Column: Summer Reading List 2010: The Fall

Once again, with the passing of Labor Day summer has drawn to its inevitable and mournful close. Children are heading back to school, work loads are heating up as vacations end and Portland has seen fit to send rain pouring on its residents’ heads with an almost Midwest-level intensity. I doubt we’ll see anything of that velocity, given that I’ve lived here two years and have yet to hear a single clap of thunder, but it’s entirely possible that my next spout of radio silence will be due to my apartment building being knocked down by a tornado and the ensuing waves of hipsters it scoops up.

Okay, that intro got a little off course, and I’ve got a lot to cover so we’ll move on. In any case, with the end of the summer also comes the end of my summer reading list, the ten titles I scooped up at the end of May to read through for a variety of reasons. Some of them were selected to clean the shelves off of titles that have gone unread for too long, some catch up on some new releases that my schedule rarely allows for, and one or two so I can revisit old classics to see what I’ve missed or forgotten since the last time around. And once again, I’m going to take some space to see how I did to evaluate my progress and some brief reviews on the titles I chose.

As I mentioned last year, these thoughts will vary in length due to the disparate amount of time spent reading particular titles, how much I enjoyed them or whether or not I plan to review in greater detail later on. Feel free to skim if you must, since honestly there was a bit of that here and there this summer as well.

1.  The Wordy Mammoth: “Infinite Jest,” David Foster Wallace

To answer the question in advance: no, I did not manage to read the entirety of “Infinite Jest” this summer as I challenged myself to do back in the start of June. Yet more than ever, I’m convinced that this delay has nothing to do with the book’s quality, as this was one of the more rewarding attempts to plow through. I got at least 100 pages further than I ever have – hitting the 250 mark – and even learned to appreciate the convention of the footnotes. And I also found myself being more drawn into the characters and the chapters than has ever happened in previous readings – Hal Incandenza is rapidly turning into a great tragic figure, and the chapter on what you learn by hanging around a rehab halfway house is nothing short of brilliant.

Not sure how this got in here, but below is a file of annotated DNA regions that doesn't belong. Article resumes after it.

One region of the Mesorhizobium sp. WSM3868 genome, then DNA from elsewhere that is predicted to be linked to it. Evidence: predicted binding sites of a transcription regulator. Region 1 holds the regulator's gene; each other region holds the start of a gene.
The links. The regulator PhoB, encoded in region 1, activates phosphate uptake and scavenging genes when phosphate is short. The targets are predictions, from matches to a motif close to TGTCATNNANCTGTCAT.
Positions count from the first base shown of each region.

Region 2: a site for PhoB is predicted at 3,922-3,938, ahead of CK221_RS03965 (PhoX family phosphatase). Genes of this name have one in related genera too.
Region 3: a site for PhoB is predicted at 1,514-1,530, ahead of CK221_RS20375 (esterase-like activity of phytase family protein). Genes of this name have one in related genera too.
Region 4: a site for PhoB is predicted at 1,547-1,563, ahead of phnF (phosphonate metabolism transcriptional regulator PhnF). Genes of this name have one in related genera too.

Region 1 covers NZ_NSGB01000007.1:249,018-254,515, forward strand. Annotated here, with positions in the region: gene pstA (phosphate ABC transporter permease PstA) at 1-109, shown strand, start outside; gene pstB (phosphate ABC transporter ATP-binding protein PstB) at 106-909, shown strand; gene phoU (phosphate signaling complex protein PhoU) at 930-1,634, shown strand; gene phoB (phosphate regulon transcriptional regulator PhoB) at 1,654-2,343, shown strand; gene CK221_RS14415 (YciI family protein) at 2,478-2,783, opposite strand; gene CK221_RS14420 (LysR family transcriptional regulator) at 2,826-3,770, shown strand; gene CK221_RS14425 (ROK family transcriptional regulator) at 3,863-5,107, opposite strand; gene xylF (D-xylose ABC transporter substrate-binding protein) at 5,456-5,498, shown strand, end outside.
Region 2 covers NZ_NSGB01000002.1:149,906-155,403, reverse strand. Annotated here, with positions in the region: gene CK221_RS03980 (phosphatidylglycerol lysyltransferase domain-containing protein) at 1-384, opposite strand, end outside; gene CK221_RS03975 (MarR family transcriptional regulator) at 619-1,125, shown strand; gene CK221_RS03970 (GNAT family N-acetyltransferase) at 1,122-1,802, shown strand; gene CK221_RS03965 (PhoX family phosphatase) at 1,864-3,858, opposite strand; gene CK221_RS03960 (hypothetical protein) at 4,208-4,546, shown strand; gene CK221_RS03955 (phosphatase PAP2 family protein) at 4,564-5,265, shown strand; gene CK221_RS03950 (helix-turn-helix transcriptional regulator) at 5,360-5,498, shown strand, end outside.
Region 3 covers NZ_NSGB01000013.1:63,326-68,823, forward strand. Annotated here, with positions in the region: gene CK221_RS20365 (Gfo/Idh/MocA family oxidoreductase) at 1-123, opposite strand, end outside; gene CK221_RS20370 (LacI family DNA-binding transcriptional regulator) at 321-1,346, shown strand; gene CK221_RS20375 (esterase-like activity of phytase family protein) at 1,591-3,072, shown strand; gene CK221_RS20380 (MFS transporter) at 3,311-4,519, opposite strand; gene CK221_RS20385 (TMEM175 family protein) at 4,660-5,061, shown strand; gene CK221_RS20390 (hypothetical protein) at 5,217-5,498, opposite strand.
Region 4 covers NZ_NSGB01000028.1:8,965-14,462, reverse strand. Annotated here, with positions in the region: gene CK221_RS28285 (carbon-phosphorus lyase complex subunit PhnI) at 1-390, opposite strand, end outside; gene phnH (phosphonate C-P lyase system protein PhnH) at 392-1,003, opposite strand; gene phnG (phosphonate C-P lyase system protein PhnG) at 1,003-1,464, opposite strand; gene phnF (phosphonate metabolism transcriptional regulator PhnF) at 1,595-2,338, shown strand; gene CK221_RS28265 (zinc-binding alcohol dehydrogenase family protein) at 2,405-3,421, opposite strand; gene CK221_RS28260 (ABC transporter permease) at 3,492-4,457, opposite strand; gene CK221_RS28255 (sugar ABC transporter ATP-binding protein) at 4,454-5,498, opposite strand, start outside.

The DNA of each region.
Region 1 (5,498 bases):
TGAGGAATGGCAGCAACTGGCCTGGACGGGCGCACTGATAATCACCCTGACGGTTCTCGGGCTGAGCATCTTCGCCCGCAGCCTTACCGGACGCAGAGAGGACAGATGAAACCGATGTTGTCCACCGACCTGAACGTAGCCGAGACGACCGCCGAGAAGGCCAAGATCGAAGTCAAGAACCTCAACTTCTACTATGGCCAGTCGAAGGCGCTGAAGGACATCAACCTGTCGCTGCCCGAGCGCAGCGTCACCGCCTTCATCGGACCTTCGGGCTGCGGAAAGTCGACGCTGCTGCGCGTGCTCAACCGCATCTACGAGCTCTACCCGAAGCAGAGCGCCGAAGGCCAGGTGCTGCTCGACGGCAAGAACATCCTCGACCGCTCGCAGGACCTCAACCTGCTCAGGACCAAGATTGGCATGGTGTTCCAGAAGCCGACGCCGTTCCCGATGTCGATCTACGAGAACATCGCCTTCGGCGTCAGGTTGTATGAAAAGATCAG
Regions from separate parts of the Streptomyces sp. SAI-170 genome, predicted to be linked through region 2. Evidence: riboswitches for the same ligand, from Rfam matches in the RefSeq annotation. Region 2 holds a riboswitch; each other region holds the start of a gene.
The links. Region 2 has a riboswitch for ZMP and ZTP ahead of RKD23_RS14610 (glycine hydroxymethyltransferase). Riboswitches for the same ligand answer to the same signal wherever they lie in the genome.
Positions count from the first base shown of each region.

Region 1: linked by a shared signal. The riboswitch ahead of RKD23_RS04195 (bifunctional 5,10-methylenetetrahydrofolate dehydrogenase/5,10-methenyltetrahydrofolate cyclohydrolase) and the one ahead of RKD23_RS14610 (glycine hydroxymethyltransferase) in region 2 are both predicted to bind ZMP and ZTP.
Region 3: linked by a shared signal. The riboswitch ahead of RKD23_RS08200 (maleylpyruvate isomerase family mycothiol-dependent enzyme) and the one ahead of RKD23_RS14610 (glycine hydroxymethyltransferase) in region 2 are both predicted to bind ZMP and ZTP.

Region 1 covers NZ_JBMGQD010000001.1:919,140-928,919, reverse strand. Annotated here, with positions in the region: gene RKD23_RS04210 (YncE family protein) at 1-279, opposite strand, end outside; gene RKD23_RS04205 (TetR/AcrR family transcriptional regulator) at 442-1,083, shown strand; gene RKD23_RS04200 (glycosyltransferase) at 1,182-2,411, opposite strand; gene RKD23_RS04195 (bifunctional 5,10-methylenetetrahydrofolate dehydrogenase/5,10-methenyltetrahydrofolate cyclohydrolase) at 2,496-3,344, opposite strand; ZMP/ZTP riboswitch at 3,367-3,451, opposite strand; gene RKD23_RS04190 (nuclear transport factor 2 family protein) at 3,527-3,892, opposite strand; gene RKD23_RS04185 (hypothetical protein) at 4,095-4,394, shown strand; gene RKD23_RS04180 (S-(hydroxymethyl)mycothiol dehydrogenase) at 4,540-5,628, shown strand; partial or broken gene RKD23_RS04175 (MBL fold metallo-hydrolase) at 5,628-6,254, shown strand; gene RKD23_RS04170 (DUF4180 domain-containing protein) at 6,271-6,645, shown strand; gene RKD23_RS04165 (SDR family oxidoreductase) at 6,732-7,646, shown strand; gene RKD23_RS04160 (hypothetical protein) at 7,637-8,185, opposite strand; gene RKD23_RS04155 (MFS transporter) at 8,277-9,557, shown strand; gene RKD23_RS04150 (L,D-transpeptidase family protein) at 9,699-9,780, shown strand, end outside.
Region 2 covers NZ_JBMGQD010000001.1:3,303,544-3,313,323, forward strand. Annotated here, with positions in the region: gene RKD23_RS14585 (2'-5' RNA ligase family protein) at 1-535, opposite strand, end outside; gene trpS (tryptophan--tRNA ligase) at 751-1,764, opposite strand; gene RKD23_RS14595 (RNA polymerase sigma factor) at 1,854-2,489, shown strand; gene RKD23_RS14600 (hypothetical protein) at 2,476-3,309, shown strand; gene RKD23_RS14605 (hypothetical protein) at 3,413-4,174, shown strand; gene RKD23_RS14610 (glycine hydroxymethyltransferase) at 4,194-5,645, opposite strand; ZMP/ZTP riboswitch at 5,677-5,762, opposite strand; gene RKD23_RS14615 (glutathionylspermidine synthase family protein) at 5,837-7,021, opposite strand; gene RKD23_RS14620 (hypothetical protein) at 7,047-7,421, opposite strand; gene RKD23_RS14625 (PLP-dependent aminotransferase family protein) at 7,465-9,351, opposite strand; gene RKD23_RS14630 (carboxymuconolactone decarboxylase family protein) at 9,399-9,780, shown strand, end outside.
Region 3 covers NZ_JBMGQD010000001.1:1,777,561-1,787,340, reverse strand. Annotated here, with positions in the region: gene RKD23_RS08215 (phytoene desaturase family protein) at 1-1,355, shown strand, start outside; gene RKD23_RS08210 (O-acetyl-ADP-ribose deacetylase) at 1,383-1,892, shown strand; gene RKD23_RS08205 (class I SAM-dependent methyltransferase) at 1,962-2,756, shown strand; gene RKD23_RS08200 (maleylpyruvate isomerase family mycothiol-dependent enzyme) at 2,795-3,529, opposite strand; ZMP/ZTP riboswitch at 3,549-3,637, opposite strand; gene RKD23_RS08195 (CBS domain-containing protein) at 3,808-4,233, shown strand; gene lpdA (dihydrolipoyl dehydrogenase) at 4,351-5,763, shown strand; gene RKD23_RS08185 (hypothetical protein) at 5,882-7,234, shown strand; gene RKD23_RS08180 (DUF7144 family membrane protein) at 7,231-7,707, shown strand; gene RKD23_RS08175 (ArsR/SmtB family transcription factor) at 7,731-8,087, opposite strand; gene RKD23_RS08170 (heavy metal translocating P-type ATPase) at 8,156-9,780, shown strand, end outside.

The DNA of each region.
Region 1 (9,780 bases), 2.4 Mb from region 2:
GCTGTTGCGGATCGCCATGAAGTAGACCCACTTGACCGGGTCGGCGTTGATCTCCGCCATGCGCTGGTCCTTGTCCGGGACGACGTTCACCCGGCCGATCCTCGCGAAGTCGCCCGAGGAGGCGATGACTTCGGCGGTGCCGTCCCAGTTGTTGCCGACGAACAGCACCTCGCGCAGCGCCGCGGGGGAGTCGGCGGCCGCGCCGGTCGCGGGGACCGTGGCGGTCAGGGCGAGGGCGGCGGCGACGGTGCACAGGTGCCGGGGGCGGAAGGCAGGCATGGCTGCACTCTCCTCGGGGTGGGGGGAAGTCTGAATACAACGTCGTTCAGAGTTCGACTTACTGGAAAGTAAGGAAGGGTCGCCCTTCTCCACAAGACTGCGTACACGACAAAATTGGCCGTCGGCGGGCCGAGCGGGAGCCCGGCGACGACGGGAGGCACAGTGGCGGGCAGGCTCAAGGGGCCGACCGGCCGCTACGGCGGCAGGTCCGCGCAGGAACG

But despite my raised esteem for the title and genuinely enjoyable reading sessions, I still couldn’t get further than 250 pages in, and I think I’ve finally figured out why: after those 250 pages of reading, I couldn’t tell you anything that had happened in the book. The cast and setting had been fleshed out a great deal, with scores of interesting characters and locations, but other than a drug deal here and there nothing had moved forward in a way that could be considered plot.

I’ve got nothing against a book taking its time getting to the action, nor will I begrudge an author setting the scene if that staging is done as well as some of “Infinite Jest’s” sections. The problem I have is that I could read two different novels in the time it took me to get to the quarter-mark in this one, and as well-written as it is the action just isn’t compelling enough to justify further investment of time at once. I’ll certainly finish it at some point – it’s too well done not to – but it’ll be in pieces over the weeks and months rather than one long stretch.

2.  The Classical Education: “The Master and Margarita,” Mikhail Bulgakov

My sophomore effort into reading Russian authors (freshman being the exceptional “Novel with Cocaine”) proved to be one of the most rewarding reading experiences of the summer. I’ve always had a fondness for depictions of the Devil and his minions in literature, and this one earned a lot of favor very quickly with its rogues’ gallery of Professor Woland, Koroviev, Behemoth and Azazello. For no other purpose than their own amusement, they toy with the intellectual elite of Moscow, granting them an audience and seeming enlightenment before sending them to the sanitarium one by one. The Devil has always been the most interesting when he lets men damn themselves rather than go against them with force, and this book was loaded with interesting examples.